Professor Jonathan Stoye, a group leader at the Francis Crick Institute said the discovery that several variants of concern share the same mutations means tweaks to the current COVID vaccines would be expected to offer protection against multiple new variants.
“This (E.4.8.4.K) change seems to be the key change at the moment to allow escape, so that’s the one you put into the tweaked vaccine,” said Stoye.
Meanwhile, scientists had already determined that the variant of the novel coronavirus first detected in the fall in the UK – known as B.1.1.7. because of its molecular makeup – was probably 30% to 70% more transmissible than the typical version of the virus causing COVID-19. The Washington Post reports that they also knew, based on preliminary data, that the variant appeared to be relatively more deadly for the growing number of people catching it.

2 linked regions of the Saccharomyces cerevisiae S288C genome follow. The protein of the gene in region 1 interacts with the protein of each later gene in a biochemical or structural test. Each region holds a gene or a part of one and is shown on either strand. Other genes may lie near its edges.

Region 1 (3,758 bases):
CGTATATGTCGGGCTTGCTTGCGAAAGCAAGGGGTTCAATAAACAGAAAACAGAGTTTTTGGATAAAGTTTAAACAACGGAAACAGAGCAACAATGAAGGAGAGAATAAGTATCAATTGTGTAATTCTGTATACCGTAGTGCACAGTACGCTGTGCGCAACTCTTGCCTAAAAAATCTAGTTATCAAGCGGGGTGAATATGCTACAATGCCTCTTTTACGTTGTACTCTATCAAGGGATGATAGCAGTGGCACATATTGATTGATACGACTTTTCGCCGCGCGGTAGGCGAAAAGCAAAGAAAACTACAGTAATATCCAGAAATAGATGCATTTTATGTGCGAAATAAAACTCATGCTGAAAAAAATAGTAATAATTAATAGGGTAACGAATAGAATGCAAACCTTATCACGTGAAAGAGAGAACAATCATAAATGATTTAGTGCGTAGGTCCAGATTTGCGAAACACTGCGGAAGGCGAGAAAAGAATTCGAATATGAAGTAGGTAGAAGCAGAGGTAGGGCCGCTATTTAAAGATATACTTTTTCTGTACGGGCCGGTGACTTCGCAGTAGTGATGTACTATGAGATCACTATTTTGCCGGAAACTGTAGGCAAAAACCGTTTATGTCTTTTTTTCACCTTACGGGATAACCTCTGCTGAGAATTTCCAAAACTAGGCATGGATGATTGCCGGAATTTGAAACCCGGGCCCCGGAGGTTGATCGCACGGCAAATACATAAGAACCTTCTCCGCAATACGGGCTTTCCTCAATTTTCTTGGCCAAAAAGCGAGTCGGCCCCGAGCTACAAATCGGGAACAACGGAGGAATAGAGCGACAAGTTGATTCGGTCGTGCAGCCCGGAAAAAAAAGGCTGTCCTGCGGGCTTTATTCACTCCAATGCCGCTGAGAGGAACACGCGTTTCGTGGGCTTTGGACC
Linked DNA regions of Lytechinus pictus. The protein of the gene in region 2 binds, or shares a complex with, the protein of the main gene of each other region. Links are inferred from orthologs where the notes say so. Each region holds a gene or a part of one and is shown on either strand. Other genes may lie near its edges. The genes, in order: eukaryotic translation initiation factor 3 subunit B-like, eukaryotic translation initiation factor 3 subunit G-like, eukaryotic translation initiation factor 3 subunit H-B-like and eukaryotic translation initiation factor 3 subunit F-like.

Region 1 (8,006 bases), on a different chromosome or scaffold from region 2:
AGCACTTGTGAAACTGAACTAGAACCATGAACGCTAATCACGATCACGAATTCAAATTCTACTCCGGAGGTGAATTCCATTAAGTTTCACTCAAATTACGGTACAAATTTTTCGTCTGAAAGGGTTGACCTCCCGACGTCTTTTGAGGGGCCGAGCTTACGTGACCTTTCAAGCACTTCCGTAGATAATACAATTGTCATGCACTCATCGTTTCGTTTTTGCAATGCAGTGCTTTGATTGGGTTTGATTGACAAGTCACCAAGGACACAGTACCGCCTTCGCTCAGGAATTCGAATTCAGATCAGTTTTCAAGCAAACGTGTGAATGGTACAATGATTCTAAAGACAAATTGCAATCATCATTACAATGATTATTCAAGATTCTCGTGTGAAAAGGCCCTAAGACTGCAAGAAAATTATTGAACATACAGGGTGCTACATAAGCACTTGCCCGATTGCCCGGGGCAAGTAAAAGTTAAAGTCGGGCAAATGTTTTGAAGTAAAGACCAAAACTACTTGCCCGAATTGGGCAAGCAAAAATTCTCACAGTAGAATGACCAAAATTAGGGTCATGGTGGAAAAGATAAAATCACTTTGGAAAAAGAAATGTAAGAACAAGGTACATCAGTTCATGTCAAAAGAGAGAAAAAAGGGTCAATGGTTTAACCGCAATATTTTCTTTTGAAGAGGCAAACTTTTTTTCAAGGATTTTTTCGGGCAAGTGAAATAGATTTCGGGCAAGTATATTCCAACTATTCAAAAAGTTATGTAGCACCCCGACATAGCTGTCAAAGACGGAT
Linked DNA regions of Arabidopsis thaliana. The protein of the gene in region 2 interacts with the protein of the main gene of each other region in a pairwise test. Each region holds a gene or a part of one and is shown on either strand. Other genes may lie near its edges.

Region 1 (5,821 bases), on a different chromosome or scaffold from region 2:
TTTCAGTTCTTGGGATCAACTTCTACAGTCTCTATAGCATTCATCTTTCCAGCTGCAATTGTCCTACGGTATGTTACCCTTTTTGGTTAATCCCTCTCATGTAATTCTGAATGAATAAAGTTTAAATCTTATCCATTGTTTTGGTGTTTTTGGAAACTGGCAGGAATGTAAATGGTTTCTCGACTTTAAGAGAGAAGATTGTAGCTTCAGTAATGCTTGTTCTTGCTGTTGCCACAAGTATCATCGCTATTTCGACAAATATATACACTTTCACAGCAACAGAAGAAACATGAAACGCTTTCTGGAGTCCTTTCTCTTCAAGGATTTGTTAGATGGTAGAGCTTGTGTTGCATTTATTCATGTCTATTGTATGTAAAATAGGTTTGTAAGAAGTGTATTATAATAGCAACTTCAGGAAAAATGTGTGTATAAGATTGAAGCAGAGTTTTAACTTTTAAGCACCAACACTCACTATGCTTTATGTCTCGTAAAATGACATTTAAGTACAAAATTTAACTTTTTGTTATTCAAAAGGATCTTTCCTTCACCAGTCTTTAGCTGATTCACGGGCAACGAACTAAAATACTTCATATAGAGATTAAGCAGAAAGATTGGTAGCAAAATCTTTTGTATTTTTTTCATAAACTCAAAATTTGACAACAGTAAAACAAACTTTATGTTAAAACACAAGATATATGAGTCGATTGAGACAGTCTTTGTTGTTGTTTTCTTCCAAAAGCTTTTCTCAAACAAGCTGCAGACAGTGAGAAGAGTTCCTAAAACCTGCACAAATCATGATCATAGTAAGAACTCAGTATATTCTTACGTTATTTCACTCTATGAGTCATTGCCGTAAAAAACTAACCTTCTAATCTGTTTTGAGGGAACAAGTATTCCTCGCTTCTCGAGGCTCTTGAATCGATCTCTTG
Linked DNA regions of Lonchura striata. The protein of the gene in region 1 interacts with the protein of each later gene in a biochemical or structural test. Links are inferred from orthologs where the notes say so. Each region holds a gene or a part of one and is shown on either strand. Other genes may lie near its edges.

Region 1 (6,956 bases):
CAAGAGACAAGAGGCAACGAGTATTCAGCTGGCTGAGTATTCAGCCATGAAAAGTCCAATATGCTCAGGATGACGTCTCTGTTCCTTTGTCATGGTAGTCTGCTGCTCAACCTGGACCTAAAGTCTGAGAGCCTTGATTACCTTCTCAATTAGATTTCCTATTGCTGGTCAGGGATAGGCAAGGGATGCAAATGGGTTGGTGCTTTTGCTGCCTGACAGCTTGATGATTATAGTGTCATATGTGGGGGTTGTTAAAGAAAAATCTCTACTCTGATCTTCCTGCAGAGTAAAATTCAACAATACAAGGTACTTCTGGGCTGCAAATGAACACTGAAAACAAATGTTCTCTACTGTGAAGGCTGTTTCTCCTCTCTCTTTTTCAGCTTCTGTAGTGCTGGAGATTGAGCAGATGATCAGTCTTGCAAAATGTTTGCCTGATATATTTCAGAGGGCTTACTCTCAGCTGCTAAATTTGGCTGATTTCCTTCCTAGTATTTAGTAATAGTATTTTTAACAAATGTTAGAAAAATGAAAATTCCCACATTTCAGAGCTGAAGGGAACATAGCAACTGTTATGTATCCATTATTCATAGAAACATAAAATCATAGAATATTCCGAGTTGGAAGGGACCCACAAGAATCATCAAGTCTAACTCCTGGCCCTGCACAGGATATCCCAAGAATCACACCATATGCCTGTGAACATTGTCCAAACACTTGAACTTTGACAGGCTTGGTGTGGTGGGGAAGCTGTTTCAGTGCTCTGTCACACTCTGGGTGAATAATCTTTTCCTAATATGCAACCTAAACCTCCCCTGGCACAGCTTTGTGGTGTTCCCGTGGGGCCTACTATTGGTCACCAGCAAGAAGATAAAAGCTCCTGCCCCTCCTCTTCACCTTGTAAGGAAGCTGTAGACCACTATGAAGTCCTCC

Now, the report says, UK scientists say the variant is probably 30% to 70% more deadly, based on a follow-up study released by the government that assessed a larger sample size of COVID-19 patients and also found a higher rate of hospitalisation. The variant is “associated with an increased risk of hospitalisation and death compared to infection with” other forms of the virus, according to the study, which drew from multiple databases across the country.
The Washington Post reports that there are still many unknowns: The data available to study has noteworthy gaps among critical demographics, such as nursing homes, and provides an incomplete tally of infections, a problem that has persisted throughout the pandemic. But it does underscore how – even with efforts to fast-track fighting the virus – scientific data takes time to gather and access, despite the pressing need for information.